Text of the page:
It’s hard for those of us who live outside of China to grasp how paying for everything has gone digital in the country.
Most businesses there, from the fanciest hotels to roadside fruit stands, display a QR code — a type of bar code — that people scan with a smartphone camera to pay with China’s dominant digital payment apps, Alipay and WeChat.
Paying by app is so much the norm that taxi drivers might curse at you for handing them cash.
Ray Zhong, who used to live in Beijing and wrote about Alipay’s parent company selling stock to the public for the first time, spoke with me about how China’s digital payment apps created new kinds of commerce, and whether China offers a glimpse at a cashless future for the rest of us.
Shira: How did Alipay and WeChat get so popular in China?
Ray: Credit cards were never prevalent in China. The country skipped over a generation of finance and went straight to smartphone-based digital payments.
And the apps are simple for businesses. If a business can get a printout of a QR code, it can get paid by app. They don’t need special machines like businesses do to accept credit cards or many mobile payments like Apple Pay, which are essentially digital wallets of bank cards, while Alipay and WeChat are more pure digital payments.
What’s useful about these payment apps?
China has a stodgy, state-dominated banking system. These apps have allowed small businesses to connect to modern financial infrastructure easily.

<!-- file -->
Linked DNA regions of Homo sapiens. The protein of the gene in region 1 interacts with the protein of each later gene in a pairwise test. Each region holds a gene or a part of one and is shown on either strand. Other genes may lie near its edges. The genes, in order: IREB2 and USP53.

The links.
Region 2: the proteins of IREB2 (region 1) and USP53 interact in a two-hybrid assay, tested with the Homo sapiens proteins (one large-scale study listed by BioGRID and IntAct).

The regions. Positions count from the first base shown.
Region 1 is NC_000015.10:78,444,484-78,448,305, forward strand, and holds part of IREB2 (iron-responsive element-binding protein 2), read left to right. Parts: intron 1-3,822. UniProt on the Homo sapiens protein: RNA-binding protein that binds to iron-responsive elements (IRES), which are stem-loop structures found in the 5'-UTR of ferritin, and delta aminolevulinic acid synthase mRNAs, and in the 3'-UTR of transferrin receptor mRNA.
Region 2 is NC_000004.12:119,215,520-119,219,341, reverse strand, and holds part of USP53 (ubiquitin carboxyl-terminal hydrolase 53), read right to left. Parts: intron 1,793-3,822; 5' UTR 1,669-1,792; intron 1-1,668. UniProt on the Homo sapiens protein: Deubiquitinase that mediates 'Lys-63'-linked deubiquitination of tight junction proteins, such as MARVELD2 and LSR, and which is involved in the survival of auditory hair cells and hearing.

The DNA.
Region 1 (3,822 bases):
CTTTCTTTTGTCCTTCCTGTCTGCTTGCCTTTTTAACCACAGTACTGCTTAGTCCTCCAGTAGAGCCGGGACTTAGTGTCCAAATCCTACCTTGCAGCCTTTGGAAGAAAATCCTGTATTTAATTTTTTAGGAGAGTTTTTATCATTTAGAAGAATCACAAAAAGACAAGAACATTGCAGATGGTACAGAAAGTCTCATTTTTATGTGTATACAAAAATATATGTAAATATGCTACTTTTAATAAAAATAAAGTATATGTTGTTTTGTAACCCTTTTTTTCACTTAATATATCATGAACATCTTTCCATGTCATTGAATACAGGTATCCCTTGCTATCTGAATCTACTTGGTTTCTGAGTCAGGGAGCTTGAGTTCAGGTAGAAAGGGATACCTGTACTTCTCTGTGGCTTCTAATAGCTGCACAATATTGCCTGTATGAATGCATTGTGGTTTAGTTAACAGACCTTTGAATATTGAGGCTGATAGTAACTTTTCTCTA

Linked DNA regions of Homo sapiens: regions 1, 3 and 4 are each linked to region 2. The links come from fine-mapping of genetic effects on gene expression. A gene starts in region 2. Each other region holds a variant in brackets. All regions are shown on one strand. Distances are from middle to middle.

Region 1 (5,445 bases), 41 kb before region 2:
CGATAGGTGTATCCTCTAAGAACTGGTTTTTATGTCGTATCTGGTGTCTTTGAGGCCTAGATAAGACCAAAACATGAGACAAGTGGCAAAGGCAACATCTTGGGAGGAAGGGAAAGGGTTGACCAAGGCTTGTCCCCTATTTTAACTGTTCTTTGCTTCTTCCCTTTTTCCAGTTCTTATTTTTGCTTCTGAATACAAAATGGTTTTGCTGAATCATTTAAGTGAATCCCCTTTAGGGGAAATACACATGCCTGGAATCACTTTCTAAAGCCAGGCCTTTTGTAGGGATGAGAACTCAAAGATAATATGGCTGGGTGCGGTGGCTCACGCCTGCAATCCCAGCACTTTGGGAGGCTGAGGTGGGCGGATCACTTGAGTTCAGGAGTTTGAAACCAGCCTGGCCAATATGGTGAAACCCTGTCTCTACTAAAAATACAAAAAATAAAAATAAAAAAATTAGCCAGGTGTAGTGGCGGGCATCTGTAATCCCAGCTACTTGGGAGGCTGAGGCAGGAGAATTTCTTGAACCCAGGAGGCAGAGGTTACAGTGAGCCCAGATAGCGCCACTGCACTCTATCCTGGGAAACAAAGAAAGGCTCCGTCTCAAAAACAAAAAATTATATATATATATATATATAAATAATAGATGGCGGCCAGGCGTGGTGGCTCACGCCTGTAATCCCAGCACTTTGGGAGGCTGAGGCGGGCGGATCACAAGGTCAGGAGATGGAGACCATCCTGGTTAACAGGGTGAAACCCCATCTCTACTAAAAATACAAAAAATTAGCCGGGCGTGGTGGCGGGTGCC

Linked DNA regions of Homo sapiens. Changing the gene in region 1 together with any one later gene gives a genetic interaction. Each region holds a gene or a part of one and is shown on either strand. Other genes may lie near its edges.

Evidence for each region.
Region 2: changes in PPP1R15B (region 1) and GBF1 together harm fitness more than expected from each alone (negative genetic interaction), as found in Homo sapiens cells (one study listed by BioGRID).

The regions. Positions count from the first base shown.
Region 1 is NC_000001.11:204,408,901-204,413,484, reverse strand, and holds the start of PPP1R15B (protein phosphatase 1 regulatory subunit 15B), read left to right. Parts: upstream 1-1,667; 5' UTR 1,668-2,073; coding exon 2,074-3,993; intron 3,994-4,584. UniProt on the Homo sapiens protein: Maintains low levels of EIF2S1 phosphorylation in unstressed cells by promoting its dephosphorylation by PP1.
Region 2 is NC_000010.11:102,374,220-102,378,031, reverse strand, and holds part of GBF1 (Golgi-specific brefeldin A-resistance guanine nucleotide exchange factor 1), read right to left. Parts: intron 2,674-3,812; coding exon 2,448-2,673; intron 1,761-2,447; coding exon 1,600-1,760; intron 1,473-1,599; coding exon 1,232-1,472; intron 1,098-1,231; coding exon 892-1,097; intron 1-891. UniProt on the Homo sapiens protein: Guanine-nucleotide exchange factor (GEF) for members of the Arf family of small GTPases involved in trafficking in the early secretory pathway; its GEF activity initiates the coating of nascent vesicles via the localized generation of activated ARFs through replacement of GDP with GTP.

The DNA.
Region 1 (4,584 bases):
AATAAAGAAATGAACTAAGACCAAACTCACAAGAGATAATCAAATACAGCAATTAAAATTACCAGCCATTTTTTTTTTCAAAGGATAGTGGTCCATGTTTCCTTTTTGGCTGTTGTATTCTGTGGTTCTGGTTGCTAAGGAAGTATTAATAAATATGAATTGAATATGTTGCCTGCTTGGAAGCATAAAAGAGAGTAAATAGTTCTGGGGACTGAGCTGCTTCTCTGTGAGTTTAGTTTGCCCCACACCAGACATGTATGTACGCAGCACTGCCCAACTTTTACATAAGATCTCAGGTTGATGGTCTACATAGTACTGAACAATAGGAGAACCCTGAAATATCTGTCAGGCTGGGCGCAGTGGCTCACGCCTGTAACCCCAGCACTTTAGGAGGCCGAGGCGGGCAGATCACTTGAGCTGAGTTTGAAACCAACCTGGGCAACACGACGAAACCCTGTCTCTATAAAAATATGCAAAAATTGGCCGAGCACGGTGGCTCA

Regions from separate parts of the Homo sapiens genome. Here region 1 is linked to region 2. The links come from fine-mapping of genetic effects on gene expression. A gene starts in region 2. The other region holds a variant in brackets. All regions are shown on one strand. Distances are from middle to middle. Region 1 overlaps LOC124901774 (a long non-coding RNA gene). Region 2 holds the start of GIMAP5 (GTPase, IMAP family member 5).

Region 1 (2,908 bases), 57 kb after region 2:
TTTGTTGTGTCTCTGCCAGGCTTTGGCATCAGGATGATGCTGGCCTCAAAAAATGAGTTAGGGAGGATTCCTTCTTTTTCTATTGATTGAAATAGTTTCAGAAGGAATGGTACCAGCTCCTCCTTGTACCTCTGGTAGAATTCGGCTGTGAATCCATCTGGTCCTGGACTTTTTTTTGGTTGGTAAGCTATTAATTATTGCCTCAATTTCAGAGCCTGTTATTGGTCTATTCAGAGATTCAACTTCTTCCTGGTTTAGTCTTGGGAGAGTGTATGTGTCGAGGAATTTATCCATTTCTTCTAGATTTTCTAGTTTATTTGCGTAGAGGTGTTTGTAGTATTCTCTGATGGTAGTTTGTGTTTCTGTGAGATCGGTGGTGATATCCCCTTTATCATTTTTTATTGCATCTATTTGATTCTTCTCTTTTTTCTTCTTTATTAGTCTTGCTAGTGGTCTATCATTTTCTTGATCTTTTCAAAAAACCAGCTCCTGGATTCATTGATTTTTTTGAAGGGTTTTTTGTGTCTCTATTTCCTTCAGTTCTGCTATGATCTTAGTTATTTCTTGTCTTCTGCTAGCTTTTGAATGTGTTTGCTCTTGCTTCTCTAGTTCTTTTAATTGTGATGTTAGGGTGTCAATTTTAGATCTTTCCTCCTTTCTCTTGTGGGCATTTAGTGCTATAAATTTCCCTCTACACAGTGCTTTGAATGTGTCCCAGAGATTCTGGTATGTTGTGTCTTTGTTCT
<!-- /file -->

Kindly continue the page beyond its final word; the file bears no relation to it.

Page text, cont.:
I know paying with a credit card isn’t tremendously difficult, but making it a fraction easier to buy stuff has enabled different kinds of commerce. You probably wouldn’t buy something on Instagram for 50 cents with your credit card, but people in China buy digital books one chapter at a time.
What are the downsides?
Imagine if powerful tech companies like Google knew everything you’ve purchased in your entire life. That’s one.
There are also concerns that Alipay and WeChat are so dominant that no one can compete with them.
How did China’s government respond to these two apps creating a financial system outside its explicit control?
The government has been attentive. It put a cap on fees that Alipay and WeChat can charge merchants. And where the apps make their real money — in making loans and selling investments — the government wants to make sure borrowers aren’t being gouged and investment funds aren’t taking on excessive risks.
These apps initially portrayed themselves as alternatives to the conventional, government-backed banking system. But in response to the government’s scrutiny, Alipay and WeChat deliberately now say they are partners to banks, not competitors. Several government-owned funds and institutions are investors in Ant Group, Alipay’s owner.
Is China a preview of digital payments taking hold in the rest of the world?
Alipay and WeChat developed for China’s specific needs. I’m not convinced similar QR-code-based digital payment systems will catch on elsewhere. Maybe in India.
Alipay and WeChat are hardly perfect. I think Apple Pay is much easier to use, for in-person checkout at least. But the Chinese apps have the edge for online payments. No typing a 16-digit credit card number into a tiny field on your computer.
When you lived in China, did you use payment apps?
Yes, for everything: my rent, phone bills, food, gym classes, train tickets, rides on Didi — the Chinese equivalent of Uber.
What do you miss about the payment apps?
Cash and making change are super-annoying. And I hate coins. Actually, does anyone like coins?